Gannett’s Pelland sets priorities as ING chairman

Mary Redon | for editor and editor

Personnel issues remain at the forefront of news operations managers’ minds, said Wayne Pelland, senior vice president of operations at Gannett, when he called in for a chat with E&P recently. Pelland benefits from a broad view of operations in the industry, as in January he took the reins as chairman of the International Newspaper Group (ING), made up mostly of operations executives.

Aside from the staffing issue involving both employees and independent contractors, problem number two is the rising cost and availability of raw materials, with newsprint being the most expensive and difficult to source, a said Pelland.

The International Newspaper Group (ING) is comprised primarily of operations executives and partners with Editor & Publisher on All-Star Operations Salvation.

These and other challenges will get attention as the band returns to live events after COVID lockdowns, Pelland said. The group’s annual Executive Networking Summit for newspaper operations, production and logistics managers is scheduled for September 18 in Newport, Rhode Island. A golf outing is scheduled for September 19. To increase attendance, the summit was strategically timed to fall on the same weekend as a Gannett golf tournament that Pelland pitched at the time at Providence Journal (Rhode Island). Richard Rinehart, McClatchy’s vice president of operations, is the ING event program chair.

In addition to newsprint and staffing strategies, “we’re going to look closely at mail delivery and independent contractors and what’s the balance?” And then we’re also going to be looking at consolidations in transportation logistics, because it’s such a changing environment for us,” Pelland said.

Pelland also mentioned ING’s ongoing partnership with Editor & Publisher to recognize operations that stand out,
calling it a “very, very positive thing for us”. This is the third consecutive year of collaboration for the Operations All-Stars program, which had more than 50 nominees last year, and this year promises more, Pelland said. Applications are open until August 1.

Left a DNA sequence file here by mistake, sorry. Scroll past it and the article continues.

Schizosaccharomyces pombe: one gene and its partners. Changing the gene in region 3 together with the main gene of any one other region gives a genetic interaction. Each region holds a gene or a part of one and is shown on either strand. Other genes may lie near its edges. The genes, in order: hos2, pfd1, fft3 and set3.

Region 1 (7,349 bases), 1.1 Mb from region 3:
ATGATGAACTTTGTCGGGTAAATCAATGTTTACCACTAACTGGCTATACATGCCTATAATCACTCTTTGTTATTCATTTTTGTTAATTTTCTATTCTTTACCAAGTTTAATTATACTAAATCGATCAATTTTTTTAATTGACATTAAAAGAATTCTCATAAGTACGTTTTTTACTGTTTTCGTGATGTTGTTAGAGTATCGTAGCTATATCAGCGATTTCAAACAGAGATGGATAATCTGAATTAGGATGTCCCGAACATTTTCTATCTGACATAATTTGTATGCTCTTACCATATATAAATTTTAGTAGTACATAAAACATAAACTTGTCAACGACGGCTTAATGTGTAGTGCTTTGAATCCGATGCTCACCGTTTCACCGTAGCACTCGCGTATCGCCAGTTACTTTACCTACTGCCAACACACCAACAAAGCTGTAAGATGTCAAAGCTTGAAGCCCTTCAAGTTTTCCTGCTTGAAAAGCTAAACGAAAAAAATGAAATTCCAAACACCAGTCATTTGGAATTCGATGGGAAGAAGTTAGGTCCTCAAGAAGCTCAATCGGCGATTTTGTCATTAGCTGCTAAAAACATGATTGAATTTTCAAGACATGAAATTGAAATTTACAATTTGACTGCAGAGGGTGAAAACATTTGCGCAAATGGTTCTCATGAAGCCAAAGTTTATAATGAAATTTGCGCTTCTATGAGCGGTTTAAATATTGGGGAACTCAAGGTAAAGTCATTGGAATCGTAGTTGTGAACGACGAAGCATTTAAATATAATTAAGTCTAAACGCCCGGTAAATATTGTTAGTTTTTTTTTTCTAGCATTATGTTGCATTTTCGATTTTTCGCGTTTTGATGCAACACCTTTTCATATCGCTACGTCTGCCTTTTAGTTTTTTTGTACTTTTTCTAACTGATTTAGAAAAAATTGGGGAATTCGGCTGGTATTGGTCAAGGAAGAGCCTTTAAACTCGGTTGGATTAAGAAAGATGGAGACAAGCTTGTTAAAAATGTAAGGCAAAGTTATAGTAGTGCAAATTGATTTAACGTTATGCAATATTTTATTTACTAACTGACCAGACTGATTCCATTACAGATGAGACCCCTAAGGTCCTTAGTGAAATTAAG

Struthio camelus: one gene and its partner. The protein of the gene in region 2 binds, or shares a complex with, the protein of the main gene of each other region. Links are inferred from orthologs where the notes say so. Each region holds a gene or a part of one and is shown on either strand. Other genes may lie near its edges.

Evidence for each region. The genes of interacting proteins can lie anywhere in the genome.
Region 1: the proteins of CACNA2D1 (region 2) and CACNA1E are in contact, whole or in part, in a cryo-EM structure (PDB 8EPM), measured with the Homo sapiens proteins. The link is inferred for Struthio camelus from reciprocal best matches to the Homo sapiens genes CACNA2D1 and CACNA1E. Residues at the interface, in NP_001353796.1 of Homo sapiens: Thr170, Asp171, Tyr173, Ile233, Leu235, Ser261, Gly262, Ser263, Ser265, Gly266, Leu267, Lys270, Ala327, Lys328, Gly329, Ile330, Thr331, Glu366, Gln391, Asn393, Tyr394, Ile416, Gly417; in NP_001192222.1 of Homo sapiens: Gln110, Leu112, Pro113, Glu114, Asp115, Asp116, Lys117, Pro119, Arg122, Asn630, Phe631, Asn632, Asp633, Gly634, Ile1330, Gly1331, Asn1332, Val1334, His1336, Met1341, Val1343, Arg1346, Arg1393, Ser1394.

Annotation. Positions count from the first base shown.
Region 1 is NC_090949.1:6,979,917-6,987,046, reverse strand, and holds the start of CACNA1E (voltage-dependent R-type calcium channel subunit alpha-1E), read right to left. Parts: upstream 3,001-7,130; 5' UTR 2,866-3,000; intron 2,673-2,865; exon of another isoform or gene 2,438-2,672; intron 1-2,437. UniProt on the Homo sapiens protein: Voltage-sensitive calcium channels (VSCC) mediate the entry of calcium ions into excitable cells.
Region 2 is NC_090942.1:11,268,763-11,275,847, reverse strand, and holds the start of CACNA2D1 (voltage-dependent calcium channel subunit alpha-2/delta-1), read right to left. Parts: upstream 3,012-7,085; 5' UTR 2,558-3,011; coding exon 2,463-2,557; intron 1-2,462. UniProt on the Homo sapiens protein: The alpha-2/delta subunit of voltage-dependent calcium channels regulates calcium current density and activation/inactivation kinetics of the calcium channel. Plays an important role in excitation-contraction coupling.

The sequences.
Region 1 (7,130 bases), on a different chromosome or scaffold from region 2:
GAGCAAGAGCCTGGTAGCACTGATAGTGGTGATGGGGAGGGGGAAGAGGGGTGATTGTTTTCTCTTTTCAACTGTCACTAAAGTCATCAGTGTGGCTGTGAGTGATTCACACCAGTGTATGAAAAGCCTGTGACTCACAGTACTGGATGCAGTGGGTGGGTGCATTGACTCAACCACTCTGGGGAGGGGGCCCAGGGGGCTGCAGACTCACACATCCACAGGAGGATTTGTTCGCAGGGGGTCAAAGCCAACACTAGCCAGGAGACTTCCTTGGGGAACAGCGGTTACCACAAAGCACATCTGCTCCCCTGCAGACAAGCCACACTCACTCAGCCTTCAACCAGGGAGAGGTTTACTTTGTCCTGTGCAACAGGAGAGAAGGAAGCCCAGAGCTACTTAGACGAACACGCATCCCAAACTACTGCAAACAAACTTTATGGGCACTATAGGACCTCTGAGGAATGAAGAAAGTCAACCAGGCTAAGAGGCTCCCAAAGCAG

Pelland, who has served on ING’s board and as vice-chairman, initially resisted becoming group chairman but relented, joking that he had been “tricked”. Pelland was at GateHouse before the GateHouse-Gannett merger in 2019 and had spent more than 25 years at the Providence Journal. He also spent time as a submarine officer in the United States Navy.

ING’s priorities

Wayne Pelland, senior vice president of operations at Gannett and president of the International Newspaper Group (ING)

In his conversation with E&P, Pelland shared his priorities as chairman of ING.

ING has seen a lot of board turnover over the past year, especially with COVID and a lot of retirements, Pelland said. “My first priority was to bring in a very diverse and experienced Board of Directors so that we could establish a good program for the manufacturing and distribution communities. And I think we really did. ING has added seven or eight board members with strong backgrounds in many different businesses, Pelland said, filling all senior positions, which has been difficult in the past. “I leveraged a lot of my relationships with people, persuading them to participate a bit.” The group had 22 board members as of spring 2022, Pelland said.

The second priority was to return to an in-person conference, he said. Traditionally, the summit was held in Chicago, but Pelland hopes the seaside community of Newport and its Viking Hotel will prove attractions. “We have a great site. A good little town, easy to get to if you’re on the east coast or in the middle of the country.

Other priorities include providing a robust program and a place where sponsors and board members who are vendors can access people like Pelland, who control purchases at their businesses.

ING proved a valuable resource when COVID hit, Pelland said. “We formed a core group of us starting with the ING board who met once a week and shared all sorts of ideas, what we were seeing, how were we adapting to it and how Was COVID impacting our employees and our abilities to do our jobs,” he said.

“I think it’s pretty unique because a lot of companies won’t want to share those kinds of ideas.”

Busy place

In his day-to-day work at Gannett, Pelland oversees approximately 30 print sites operated by Gannett Publishing Services, which he directs. Gannett, the nation’s largest newspaper chain, has more than 230 local media brands.

The company’s largest facility is in Detroit. However, the most prominent location is in Lakeland, Florida – printing The New York Times, Wall Street Journal products, Orlando Sentinel, Tampa Bay Times and related products and a host of Gannett articles , including the Sarasota Herald-Tribune, Lakeland Ledger, and some East Coast papers. “It’s a pretty busy place,” says Pelland.

Mary Reardon is a Wisconsin-based writer and editor.